Waymo is the latest company to be investigated for autonomous or partially automated technology

DETROIT (AP) — The U.S. government’s highway safety agency has opened another investigation into automated driving systems, this time into crashes involving Waymo’s self-driving vehicles.

The National Highway Traffic Safety Administration posted documents detailing the investigation on its website Tuesday after receiving 22 reports of Waymo vehicles crashing or doing something that may have violated traffic laws.

In the past month, the agency has opened at least four investigations into vehicles that can drive themselves or at least take over some driving functions, as it appears the devices are being regulated more aggressively.

In its investigation into Waymo, once Google’s self-driving vehicle unit, the agency said it has reports of 17 crashes and five other reports of possible traffic law violations. No injuries have been reported.

In the crashes, the Waymo vehicles struck stationary objects such as fences, chains or parked vehicles. Some of the incidents occurred shortly after the Waymo driving system behaved unexpectedly near traffic control systems, the documents show.

Waymo said NHTSA plays an important role in road safety and that it will continue to work with the agency “as part of our mission to become the most trusted driver in the world.”

The company said it conducts more than 50,000 rides every week with riders in challenging environments. “We are proud of our performance and safety record over the tens of millions of autonomous kilometers driven, as well as our proven commitment to safety transparency,” the statement said.

Waymo, based in Mountain View, California, operates robotaxis without human safety drivers in Arizona and California.

The NHTSA said it would investigate the 22 incidents involving Waymo’s fifth-generation propulsion system, plus similar scenarios “to further assess any similarities in these incidents.”

The agency said it understands that Waymo’s automated driving system was turned on during each incident, or that in some cases involving a test vehicle, a human driver turned off the system just before an accident occurred.

The probe will evaluate the system’s performance in detecting and responding to traffic control devices, and in avoiding collisions with stationary and semi-stationary objects and vehicles, the documents said.

Since late April, NHTSA has launched an investigation into collisions involving self-driving vehicles from Amazon-owned Zoox and partially automated driver assistance systems from Tesla and Ford.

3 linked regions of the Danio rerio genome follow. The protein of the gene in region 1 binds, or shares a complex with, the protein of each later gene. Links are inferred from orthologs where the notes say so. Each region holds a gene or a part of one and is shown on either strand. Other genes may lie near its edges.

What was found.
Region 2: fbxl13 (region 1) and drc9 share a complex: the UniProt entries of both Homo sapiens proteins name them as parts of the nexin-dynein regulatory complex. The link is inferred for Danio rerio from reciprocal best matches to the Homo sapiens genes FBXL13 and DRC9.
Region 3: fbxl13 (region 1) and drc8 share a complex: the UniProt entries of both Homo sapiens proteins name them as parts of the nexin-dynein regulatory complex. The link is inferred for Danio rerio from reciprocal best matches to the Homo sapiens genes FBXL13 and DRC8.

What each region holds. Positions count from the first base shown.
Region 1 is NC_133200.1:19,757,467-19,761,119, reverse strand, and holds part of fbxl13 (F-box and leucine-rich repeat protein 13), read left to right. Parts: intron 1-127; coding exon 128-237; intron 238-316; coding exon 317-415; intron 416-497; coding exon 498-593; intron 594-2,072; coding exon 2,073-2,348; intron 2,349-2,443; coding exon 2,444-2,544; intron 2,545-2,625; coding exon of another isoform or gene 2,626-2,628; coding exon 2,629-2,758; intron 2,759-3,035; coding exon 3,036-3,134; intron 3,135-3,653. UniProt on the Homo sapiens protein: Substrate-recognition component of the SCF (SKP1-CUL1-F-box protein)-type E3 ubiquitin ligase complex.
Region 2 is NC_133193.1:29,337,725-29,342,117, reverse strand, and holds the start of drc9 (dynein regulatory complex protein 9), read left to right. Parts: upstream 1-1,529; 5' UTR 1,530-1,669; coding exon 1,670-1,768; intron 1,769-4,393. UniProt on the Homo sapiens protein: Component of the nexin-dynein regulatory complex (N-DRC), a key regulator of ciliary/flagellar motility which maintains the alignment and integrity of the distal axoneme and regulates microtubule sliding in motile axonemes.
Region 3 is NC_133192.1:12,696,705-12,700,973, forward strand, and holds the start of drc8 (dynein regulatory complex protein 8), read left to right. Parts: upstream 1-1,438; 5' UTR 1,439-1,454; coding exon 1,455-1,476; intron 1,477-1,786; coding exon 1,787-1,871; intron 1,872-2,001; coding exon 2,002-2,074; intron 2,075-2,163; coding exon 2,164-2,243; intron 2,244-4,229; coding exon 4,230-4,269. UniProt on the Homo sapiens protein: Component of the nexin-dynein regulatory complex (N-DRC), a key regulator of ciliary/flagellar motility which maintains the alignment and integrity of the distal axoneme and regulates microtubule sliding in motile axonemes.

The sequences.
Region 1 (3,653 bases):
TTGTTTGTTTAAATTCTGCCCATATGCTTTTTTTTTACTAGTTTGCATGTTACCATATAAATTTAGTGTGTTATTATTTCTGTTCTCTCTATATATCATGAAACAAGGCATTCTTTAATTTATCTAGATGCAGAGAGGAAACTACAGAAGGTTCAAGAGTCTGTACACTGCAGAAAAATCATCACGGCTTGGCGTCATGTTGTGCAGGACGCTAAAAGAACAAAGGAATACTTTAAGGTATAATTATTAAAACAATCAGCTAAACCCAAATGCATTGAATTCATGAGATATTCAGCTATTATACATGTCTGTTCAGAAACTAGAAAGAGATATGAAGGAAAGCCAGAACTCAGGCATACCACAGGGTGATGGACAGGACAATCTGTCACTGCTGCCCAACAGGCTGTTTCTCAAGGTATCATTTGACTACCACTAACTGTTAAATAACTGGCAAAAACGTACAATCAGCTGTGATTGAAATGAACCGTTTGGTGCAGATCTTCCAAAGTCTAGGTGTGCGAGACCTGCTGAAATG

In 2021, the agency ordered all companies with self-driving vehicles or partially automated systems to report all accidents to the government. The investigations rely heavily on data reported by the automakers under that order.

NHTSA has questioned whether a recall last year of Tesla’s Autopilot driver assistance system was effective enough to ensure human drivers were paying attention. NHTSA said it ultimately found 467 crashes involving Autopilot, resulting in 54 injuries and 14 deaths.

In the Ford investigation, the agency is investigating two overnight crashes on highways that killed three people.

The agency also pressured Tesla last year to recall its ‘Full Self Driving’ system because it can misbehave at intersections and not always adhere to speed limits.

Despite their names, neither Tesla’s Autopilot nor its ‘Full Self Driving’ systems can drive vehicles themselves, and the company says human drivers must be ready to intervene at all times.

In addition, NHTSA has taken steps to establish performance standards for automatic emergency braking systems, which require them to brake quickly to avoid pedestrians and other vehicles.

The standards come after other research into automatic braking systems from Tesla, Honda and Fisker, because they can brake without reason, increasing the risk of an accident.

In a 2022 interview, then-NHTSA Administrator Steven Cliff said the agency would step up scrutiny of automated vehicles, and that the agency has recently taken more action. NHTSA has been without a Senate-confirmed administrator since Cliff left for the California Air Resources board in August 2022.

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